To the three variant readings taken from Erasmus' notes Calvin added 18 others. The three most important of these Calvin took from the Latin Vulgate namely, light instead of Spirit (Eph.5:9), Christ instead of God (Eph. 5:21), without thy works instead of by thy works (James 2:18). Calvin also made two conjectural emendations. In James 4:2 he followed Erasmus (2nd edition) and Luther in changing kill to envy. Also he suggested that 1 John 2:14 was an interpolation because to him it seemed repetitious. (22)

In short, there appears in Calvin as well as in Erasmus a humanistic tendency to treat the New Testament text like the text of any other book. This tendency, however, was checked and restrained by the common faith in the current New Testament text, a faith in which Calvin shared to a much greater degree than did Erasmus.

(j) Theodore Beza's Ten Editions of the New Testament

Theodore Beza (1519-1605), Calvin's disciple and successor at Geneva, was renowned for his ten editions of the Greek New Testament nine published during his lifetime and one after his death. He is also famous for his Latin translation of the New Testament, first published in 1556 and reprinted more than 100 times. Four of Beza's Greek New Testaments are independent folio editions, but the six others are smaller reprints. The folio editions contain Beza's critical notes, printed not at the end of the volume, as with Erasmus, but under the text. The dates of these folio editions are usually given as 1565, 1582, 1588-9, and 1598 respectively. There seems to be some confusion here, however, because there is a copy at the University of Chicago dated 1560, and Metzger (1968), following Reuss (1872), talks about a 1559 edition of Beza's Greek New Testament. (23)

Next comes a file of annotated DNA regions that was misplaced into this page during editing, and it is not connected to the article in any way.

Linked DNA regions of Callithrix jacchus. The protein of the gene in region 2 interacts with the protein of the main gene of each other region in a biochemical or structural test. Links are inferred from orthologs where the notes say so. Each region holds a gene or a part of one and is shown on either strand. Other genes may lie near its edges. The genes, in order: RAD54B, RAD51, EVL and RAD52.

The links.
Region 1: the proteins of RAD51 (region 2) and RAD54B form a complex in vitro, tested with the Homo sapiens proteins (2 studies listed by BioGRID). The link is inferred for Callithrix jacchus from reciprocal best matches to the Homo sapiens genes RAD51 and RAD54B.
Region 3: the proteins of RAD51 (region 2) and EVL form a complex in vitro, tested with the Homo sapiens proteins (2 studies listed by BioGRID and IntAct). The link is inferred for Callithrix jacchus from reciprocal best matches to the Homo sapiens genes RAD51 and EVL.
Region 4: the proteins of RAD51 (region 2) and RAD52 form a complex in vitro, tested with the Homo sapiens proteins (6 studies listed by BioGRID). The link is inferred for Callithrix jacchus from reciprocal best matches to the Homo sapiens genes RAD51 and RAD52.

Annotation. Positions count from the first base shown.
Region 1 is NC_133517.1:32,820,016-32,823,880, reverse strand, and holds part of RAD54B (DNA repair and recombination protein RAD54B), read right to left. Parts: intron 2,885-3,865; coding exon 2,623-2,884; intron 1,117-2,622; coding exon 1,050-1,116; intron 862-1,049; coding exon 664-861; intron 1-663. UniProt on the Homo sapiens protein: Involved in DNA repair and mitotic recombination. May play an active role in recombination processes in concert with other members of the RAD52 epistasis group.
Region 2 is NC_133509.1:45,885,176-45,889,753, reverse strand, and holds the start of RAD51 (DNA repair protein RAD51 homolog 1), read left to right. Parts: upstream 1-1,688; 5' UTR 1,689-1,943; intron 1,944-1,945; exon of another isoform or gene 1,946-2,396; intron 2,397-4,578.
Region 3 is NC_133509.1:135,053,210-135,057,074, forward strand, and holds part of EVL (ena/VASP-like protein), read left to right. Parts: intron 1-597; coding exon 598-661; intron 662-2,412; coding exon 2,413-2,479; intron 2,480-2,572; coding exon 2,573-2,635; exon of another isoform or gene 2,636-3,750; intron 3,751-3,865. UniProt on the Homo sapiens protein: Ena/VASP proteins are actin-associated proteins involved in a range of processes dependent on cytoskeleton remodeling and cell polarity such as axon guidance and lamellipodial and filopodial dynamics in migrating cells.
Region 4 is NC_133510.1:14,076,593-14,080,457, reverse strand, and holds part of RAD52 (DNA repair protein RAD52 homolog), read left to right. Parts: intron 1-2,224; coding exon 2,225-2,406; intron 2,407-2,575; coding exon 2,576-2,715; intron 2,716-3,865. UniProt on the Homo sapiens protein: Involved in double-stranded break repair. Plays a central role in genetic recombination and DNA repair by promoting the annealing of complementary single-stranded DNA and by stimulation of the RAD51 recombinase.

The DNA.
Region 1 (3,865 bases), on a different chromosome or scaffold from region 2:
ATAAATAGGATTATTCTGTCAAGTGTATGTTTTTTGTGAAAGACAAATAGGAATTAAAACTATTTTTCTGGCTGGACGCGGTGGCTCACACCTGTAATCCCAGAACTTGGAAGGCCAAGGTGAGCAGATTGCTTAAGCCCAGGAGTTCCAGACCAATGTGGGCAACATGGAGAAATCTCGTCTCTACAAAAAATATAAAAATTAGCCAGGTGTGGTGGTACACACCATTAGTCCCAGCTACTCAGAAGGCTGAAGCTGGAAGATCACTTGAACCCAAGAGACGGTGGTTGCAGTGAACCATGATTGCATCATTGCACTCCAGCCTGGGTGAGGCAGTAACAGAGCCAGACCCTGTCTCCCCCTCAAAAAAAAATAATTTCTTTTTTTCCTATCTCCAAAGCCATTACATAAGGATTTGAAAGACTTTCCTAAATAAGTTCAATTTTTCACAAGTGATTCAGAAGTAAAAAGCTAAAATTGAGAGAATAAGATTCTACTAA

In his edition of 1582 (which Beza calls his third edition) Beza listed the textual materials employed by him. They included the variant readings collected by Robert Stephanus, the Syriac version published in 1569 by Tremellius, a converted Jewish scholar, and also the Arabic New Testament version in a Latin translation prepared by Francis Junius, later a son-in-law of Tremellius. Beza also mentioned two of his own manuscripts. One of these was D, the famous Codex Bezae containing the Gospels and Acts, which had been in his possession from 1562 until 1581, in which year he had presented it to the University of Cambridge. The other was D2, Codex Claromontanus, a manuscript of the Pauline Epistles, which Beza had obtained from the monastery of Clermont in Northern France. But in spite of this collection of materials, Beza in his text rarely departs from the 4th edition of Stephanus, only 38 times according to Reuss (1872). (24) This is a remarkable fact which shows the hold which the common faith had upon Beza's mind.